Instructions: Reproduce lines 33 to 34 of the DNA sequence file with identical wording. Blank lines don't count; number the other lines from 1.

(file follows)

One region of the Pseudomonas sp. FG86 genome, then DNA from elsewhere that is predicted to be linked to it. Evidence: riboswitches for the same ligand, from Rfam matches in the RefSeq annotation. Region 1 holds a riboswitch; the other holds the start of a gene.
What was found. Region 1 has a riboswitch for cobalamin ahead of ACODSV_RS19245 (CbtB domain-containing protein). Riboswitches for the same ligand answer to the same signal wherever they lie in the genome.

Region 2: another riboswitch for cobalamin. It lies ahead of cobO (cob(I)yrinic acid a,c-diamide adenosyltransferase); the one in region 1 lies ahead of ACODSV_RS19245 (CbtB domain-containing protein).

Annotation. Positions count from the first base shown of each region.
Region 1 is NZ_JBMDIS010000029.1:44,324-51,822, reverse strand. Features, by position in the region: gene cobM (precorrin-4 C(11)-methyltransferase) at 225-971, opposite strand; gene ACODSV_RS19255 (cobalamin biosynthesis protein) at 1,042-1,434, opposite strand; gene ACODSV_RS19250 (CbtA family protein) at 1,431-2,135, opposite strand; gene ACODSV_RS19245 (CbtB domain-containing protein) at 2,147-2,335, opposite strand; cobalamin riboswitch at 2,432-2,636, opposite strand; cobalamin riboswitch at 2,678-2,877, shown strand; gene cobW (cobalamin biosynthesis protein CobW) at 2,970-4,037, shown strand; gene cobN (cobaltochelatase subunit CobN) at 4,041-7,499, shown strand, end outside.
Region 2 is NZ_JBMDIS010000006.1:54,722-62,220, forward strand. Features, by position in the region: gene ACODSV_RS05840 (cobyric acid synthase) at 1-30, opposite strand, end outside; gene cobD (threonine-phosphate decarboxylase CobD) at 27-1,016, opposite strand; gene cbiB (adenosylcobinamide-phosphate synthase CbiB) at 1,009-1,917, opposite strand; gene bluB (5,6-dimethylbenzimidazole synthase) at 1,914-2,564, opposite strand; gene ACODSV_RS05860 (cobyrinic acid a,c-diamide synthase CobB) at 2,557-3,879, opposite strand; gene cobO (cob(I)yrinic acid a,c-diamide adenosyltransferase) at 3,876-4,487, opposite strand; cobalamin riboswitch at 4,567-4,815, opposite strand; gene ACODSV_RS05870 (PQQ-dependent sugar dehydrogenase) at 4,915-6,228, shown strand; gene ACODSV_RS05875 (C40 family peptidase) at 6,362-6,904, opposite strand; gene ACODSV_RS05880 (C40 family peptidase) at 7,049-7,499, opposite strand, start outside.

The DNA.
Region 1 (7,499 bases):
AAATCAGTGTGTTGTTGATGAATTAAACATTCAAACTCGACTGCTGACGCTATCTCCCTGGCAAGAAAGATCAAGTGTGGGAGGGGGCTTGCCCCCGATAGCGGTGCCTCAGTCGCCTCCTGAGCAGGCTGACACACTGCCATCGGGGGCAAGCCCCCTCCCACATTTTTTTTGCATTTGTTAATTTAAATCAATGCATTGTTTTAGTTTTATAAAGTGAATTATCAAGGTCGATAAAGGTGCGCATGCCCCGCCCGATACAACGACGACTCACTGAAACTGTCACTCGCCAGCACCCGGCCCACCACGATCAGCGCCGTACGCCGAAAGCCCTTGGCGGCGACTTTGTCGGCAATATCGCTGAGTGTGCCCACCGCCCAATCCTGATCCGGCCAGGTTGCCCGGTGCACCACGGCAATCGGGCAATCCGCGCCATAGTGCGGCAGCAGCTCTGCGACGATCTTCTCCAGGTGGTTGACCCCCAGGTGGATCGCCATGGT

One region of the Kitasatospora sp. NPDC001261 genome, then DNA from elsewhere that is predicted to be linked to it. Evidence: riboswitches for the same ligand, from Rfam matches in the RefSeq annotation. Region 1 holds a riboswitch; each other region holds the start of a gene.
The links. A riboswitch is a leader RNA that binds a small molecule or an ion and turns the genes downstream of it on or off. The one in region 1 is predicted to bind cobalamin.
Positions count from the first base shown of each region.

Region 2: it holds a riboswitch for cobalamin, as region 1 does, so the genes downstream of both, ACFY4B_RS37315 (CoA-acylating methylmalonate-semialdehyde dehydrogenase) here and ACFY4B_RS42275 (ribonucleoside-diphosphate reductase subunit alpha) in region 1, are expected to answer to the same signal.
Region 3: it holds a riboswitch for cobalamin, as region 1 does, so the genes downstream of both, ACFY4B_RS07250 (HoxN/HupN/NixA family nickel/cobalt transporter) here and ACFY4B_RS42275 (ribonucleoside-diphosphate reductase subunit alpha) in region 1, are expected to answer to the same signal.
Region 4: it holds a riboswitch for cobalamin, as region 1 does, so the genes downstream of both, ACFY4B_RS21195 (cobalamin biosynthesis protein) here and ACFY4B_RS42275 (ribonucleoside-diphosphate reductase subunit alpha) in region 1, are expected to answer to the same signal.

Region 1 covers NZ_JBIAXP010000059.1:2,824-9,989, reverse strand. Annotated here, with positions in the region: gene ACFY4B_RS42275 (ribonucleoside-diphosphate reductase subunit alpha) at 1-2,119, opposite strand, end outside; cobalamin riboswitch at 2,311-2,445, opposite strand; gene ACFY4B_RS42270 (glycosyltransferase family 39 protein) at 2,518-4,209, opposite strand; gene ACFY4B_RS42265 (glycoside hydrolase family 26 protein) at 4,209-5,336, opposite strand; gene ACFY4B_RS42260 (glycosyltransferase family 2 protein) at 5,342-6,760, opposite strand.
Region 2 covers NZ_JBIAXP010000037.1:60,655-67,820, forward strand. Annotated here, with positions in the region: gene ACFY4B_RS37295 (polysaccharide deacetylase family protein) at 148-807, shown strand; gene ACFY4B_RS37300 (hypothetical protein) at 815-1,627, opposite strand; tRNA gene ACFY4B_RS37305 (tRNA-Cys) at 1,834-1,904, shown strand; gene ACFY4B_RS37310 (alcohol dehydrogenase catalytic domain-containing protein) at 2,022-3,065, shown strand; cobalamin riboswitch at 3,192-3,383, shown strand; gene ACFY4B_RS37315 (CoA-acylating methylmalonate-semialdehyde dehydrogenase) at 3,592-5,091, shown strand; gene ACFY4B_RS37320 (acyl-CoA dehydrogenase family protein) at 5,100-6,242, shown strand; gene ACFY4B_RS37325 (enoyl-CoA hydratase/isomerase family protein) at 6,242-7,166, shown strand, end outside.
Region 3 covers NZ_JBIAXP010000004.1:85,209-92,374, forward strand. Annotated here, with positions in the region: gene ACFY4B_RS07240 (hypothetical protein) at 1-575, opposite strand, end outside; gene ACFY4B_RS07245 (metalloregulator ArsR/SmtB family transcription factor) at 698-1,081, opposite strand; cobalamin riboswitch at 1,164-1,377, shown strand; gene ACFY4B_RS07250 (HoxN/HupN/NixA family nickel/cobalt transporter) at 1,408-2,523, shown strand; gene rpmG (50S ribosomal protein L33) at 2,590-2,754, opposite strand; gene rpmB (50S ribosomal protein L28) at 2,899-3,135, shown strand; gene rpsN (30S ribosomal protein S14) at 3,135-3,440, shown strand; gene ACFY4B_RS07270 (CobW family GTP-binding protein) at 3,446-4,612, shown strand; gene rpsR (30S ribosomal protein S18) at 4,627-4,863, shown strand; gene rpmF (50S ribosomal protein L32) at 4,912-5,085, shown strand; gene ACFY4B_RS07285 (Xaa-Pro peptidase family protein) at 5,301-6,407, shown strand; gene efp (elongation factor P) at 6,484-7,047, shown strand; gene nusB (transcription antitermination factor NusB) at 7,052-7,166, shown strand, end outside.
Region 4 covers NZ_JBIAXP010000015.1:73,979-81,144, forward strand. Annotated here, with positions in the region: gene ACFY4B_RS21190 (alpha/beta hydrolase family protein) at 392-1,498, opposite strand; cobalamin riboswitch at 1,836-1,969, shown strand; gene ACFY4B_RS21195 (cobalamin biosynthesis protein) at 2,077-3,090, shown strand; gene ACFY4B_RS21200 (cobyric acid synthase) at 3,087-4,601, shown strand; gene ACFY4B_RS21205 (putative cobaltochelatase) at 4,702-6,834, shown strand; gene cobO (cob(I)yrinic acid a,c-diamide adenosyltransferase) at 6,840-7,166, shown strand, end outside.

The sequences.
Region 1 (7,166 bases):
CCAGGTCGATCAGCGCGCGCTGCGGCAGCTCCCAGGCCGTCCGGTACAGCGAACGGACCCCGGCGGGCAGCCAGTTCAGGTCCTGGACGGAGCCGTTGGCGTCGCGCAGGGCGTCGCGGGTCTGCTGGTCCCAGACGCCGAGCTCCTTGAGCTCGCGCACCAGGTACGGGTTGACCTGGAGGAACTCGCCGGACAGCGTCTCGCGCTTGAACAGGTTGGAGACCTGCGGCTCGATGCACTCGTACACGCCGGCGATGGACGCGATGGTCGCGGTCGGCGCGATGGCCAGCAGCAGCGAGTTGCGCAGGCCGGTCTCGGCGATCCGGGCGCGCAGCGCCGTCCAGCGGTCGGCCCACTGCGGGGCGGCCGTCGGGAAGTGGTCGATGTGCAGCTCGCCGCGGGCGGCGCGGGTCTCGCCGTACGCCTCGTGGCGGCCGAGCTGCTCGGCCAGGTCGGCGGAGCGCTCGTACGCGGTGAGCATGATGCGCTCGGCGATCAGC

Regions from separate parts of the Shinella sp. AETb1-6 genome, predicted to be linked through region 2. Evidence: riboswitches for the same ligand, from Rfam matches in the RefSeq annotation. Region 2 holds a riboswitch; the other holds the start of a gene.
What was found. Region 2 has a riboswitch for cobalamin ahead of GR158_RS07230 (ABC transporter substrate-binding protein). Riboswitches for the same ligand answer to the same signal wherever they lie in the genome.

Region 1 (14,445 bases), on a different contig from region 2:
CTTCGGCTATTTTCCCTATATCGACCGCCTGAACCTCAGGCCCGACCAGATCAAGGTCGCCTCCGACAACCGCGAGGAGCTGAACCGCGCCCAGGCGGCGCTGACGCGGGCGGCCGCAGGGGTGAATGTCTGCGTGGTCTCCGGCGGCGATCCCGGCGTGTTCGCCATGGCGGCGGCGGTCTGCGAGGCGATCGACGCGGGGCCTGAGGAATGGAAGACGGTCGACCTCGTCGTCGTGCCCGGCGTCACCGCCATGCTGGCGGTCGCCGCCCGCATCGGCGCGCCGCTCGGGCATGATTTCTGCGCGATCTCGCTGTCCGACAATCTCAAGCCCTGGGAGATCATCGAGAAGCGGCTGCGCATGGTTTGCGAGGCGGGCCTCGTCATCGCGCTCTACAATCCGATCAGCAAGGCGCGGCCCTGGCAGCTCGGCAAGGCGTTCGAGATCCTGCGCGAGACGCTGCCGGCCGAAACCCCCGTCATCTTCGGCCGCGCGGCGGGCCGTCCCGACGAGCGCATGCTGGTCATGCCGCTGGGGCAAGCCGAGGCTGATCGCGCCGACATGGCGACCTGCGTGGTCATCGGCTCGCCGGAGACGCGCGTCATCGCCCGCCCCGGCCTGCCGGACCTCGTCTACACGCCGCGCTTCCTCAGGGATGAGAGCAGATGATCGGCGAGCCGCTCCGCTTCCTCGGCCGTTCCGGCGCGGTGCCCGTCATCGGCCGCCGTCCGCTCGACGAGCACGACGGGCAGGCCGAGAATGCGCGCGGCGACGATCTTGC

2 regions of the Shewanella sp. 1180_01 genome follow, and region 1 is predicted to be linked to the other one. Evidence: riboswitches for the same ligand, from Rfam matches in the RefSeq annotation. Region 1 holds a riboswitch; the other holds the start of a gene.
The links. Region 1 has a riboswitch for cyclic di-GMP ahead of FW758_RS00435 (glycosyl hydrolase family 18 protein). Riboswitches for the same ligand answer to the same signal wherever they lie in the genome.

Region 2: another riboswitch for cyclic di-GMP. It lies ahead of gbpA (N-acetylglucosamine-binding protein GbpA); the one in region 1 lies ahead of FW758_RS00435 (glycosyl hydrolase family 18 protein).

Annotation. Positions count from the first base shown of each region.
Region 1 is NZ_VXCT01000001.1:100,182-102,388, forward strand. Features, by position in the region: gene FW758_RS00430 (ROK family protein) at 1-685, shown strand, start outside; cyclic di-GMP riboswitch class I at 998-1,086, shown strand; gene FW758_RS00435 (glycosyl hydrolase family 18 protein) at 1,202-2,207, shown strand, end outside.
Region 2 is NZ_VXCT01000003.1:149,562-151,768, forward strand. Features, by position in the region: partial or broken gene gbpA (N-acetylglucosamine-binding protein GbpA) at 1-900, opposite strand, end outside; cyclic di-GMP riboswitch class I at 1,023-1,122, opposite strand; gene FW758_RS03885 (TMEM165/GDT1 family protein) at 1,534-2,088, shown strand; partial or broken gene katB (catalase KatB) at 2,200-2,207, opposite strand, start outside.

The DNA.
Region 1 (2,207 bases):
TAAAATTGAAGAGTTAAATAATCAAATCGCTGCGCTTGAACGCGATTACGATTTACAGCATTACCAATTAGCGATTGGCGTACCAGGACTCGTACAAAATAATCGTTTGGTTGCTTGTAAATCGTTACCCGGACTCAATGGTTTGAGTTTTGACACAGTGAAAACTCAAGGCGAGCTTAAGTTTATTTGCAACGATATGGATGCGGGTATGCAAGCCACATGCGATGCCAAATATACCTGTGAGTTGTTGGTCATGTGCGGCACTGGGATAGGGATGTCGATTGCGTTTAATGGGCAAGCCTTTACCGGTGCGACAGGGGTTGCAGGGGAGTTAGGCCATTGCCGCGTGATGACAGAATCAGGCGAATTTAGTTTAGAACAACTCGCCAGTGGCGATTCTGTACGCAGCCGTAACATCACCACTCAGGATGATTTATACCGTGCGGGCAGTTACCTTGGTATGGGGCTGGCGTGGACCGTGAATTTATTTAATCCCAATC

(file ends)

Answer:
The DNA.
Region 1 (2,207 bases):